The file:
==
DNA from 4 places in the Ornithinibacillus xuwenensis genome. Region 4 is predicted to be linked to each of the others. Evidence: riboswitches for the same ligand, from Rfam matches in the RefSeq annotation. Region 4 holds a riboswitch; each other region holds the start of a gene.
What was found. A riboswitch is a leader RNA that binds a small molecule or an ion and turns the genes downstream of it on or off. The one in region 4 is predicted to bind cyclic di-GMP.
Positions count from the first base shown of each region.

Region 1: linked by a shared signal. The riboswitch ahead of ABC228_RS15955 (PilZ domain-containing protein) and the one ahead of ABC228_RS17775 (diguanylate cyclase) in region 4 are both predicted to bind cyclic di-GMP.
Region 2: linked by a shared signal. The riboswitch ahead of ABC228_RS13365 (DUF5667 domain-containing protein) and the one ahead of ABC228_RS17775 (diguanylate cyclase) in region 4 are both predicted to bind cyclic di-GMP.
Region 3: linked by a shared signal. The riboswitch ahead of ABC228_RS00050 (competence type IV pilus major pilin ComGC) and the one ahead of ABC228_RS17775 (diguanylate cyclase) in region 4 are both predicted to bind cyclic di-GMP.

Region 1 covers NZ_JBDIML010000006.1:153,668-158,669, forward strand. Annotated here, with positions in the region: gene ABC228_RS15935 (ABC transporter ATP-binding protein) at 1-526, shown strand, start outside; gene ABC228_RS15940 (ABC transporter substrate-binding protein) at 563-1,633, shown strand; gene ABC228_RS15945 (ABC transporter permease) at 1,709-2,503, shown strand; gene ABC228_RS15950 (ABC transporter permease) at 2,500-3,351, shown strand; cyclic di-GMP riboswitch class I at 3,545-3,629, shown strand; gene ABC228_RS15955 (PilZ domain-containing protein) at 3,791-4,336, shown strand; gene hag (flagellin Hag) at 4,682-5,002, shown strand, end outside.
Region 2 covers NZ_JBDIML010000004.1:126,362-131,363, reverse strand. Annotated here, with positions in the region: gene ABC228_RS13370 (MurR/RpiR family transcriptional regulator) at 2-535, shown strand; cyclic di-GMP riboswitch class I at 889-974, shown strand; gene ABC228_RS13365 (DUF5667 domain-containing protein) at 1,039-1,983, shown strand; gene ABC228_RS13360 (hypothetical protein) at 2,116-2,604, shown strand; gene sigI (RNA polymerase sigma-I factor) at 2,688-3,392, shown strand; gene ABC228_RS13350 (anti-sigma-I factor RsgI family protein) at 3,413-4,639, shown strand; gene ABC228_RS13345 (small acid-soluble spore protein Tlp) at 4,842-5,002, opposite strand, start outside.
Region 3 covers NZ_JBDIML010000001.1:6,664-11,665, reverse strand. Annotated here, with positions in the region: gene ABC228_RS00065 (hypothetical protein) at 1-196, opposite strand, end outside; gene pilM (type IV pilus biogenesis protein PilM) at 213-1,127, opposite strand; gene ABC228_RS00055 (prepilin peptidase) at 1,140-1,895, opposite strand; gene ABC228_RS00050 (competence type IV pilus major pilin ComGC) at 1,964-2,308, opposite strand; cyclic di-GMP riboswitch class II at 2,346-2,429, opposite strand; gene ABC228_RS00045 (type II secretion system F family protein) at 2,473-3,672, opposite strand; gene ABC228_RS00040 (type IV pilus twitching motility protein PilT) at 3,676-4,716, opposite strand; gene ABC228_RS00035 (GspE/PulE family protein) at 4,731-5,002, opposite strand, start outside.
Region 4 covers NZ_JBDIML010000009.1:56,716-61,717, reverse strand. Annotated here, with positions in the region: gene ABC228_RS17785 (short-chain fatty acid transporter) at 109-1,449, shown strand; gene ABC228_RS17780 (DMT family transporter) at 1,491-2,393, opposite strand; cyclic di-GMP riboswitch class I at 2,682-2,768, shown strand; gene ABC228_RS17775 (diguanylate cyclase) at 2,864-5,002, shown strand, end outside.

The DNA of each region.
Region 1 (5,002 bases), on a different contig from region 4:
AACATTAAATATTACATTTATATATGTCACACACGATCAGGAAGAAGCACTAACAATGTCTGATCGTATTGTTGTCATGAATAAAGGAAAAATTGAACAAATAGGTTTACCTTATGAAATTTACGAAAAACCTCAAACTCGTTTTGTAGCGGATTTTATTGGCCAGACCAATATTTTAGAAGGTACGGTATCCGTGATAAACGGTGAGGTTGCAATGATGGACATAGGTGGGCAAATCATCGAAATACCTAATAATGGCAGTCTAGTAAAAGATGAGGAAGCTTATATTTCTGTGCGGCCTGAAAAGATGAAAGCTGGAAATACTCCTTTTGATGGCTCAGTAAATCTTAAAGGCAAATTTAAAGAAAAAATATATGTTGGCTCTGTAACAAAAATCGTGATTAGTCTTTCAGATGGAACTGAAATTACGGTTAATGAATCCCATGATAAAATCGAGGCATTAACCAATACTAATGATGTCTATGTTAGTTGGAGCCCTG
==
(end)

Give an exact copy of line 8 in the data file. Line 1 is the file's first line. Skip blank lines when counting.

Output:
Region 2 covers NZ_JBDIML010000004.1:126,362-131,363, reverse strand. Annotated here, with positions in the region: gene ABC228_RS13370 (MurR/RpiR family transcriptional regulator) at 2-535, shown strand; cyclic di-GMP riboswitch class I at 889-974, shown strand; gene ABC228_RS13365 (DUF5667 domain-containing protein) at 1,039-1,983, shown strand; gene ABC228_RS13360 (hypothetical protein) at 2,116-2,604, shown strand; gene sigI (RNA polymerase sigma-I factor) at 2,688-3,392, shown strand; gene ABC228_RS13350 (anti-sigma-I factor RsgI family protein) at 3,413-4,639, shown strand; gene ABC228_RS13345 (small acid-soluble spore protein Tlp) at 4,842-5,002, opposite strand, start outside.